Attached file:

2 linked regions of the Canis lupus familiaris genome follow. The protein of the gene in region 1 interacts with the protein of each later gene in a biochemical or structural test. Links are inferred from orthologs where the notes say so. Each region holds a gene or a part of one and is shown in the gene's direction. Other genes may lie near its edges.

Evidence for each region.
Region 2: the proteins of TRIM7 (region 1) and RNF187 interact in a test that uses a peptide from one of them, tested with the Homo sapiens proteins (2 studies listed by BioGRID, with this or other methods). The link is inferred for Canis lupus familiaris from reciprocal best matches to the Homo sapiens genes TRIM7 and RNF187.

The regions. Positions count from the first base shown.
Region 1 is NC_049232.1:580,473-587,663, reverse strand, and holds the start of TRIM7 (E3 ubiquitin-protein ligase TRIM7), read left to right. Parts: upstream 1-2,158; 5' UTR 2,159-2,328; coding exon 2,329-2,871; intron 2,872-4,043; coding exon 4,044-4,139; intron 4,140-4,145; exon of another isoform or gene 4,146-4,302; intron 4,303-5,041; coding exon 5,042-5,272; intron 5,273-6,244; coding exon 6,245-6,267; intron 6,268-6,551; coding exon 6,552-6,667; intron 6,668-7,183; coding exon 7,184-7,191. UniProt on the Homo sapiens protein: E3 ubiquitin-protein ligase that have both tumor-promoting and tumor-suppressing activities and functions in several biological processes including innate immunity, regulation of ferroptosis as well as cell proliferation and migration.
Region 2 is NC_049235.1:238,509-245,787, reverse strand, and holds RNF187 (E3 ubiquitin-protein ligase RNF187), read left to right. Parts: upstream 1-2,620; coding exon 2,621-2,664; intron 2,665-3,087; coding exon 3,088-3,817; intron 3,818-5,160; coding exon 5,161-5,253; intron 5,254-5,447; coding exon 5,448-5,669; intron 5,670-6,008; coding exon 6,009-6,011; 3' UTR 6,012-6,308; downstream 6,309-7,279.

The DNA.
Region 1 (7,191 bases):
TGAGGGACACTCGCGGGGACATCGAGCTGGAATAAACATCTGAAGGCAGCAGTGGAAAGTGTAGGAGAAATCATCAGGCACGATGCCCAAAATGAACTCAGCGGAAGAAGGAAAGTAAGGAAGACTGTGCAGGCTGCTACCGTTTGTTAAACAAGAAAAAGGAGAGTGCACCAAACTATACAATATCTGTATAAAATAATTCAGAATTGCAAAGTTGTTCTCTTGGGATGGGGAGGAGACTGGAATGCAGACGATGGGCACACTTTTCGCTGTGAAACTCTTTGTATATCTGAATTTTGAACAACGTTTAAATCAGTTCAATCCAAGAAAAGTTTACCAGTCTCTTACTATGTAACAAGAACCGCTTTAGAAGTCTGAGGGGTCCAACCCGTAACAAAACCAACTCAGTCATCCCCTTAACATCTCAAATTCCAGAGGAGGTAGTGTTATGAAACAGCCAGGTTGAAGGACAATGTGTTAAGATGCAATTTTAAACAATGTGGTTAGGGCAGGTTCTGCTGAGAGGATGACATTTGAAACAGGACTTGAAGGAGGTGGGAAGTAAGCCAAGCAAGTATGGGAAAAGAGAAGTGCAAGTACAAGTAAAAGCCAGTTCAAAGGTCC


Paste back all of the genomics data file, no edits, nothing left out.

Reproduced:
2 linked regions of the Canis lupus familiaris genome follow. The protein of the gene in region 1 interacts with the protein of each later gene in a biochemical or structural test. Links are inferred from orthologs where the notes say so. Each region holds a gene or a part of one and is shown in the gene's direction. Other genes may lie near its edges.

Evidence for each region.
Region 2: the proteins of TRIM7 (region 1) and RNF187 interact in a test that uses a peptide from one of them, tested with the Homo sapiens proteins (2 studies listed by BioGRID, with this or other methods). The link is inferred for Canis lupus familiaris from reciprocal best matches to the Homo sapiens genes TRIM7 and RNF187.

The regions. Positions count from the first base shown.
Region 1 is NC_049232.1:580,473-587,663, reverse strand, and holds the start of TRIM7 (E3 ubiquitin-protein ligase TRIM7), read left to right. Parts: upstream 1-2,158; 5' UTR 2,159-2,328; coding exon 2,329-2,871; intron 2,872-4,043; coding exon 4,044-4,139; intron 4,140-4,145; exon of another isoform or gene 4,146-4,302; intron 4,303-5,041; coding exon 5,042-5,272; intron 5,273-6,244; coding exon 6,245-6,267; intron 6,268-6,551; coding exon 6,552-6,667; intron 6,668-7,183; coding exon 7,184-7,191. UniProt on the Homo sapiens protein: E3 ubiquitin-protein ligase that have both tumor-promoting and tumor-suppressing activities and functions in several biological processes including innate immunity, regulation of ferroptosis as well as cell proliferation and migration.
Region 2 is NC_049235.1:238,509-245,787, reverse strand, and holds RNF187 (E3 ubiquitin-protein ligase RNF187), read left to right. Parts: upstream 1-2,620; coding exon 2,621-2,664; intron 2,665-3,087; coding exon 3,088-3,817; intron 3,818-5,160; coding exon 5,161-5,253; intron 5,254-5,447; coding exon 5,448-5,669; intron 5,670-6,008; coding exon 6,009-6,011; 3' UTR 6,012-6,308; downstream 6,309-7,279.

The DNA.
Region 1 (7,191 bases):
TGAGGGACACTCGCGGGGACATCGAGCTGGAATAAACATCTGAAGGCAGCAGTGGAAAGTGTAGGAGAAATCATCAGGCACGATGCCCAAAATGAACTCAGCGGAAGAAGGAAAGTAAGGAAGACTGTGCAGGCTGCTACCGTTTGTTAAACAAGAAAAAGGAGAGTGCACCAAACTATACAATATCTGTATAAAATAATTCAGAATTGCAAAGTTGTTCTCTTGGGATGGGGAGGAGACTGGAATGCAGACGATGGGCACACTTTTCGCTGTGAAACTCTTTGTATATCTGAATTTTGAACAACGTTTAAATCAGTTCAATCCAAGAAAAGTTTACCAGTCTCTTACTATGTAACAAGAACCGCTTTAGAAGTCTGAGGGGTCCAACCCGTAACAAAACCAACTCAGTCATCCCCTTAACATCTCAAATTCCAGAGGAGGTAGTGTTATGAAACAGCCAGGTTGAAGGACAATGTGTTAAGATGCAATTTTAAACAATGTGGTTAGGGCAGGTTCTGCTGAGAGGATGACATTTGAAACAGGACTTGAAGGAGGTGGGAAGTAAGCCAAGCAAGTATGGGAAAAGAGAAGTGCAAGTACAAGTAAAAGCCAGTTCAAAGGTCC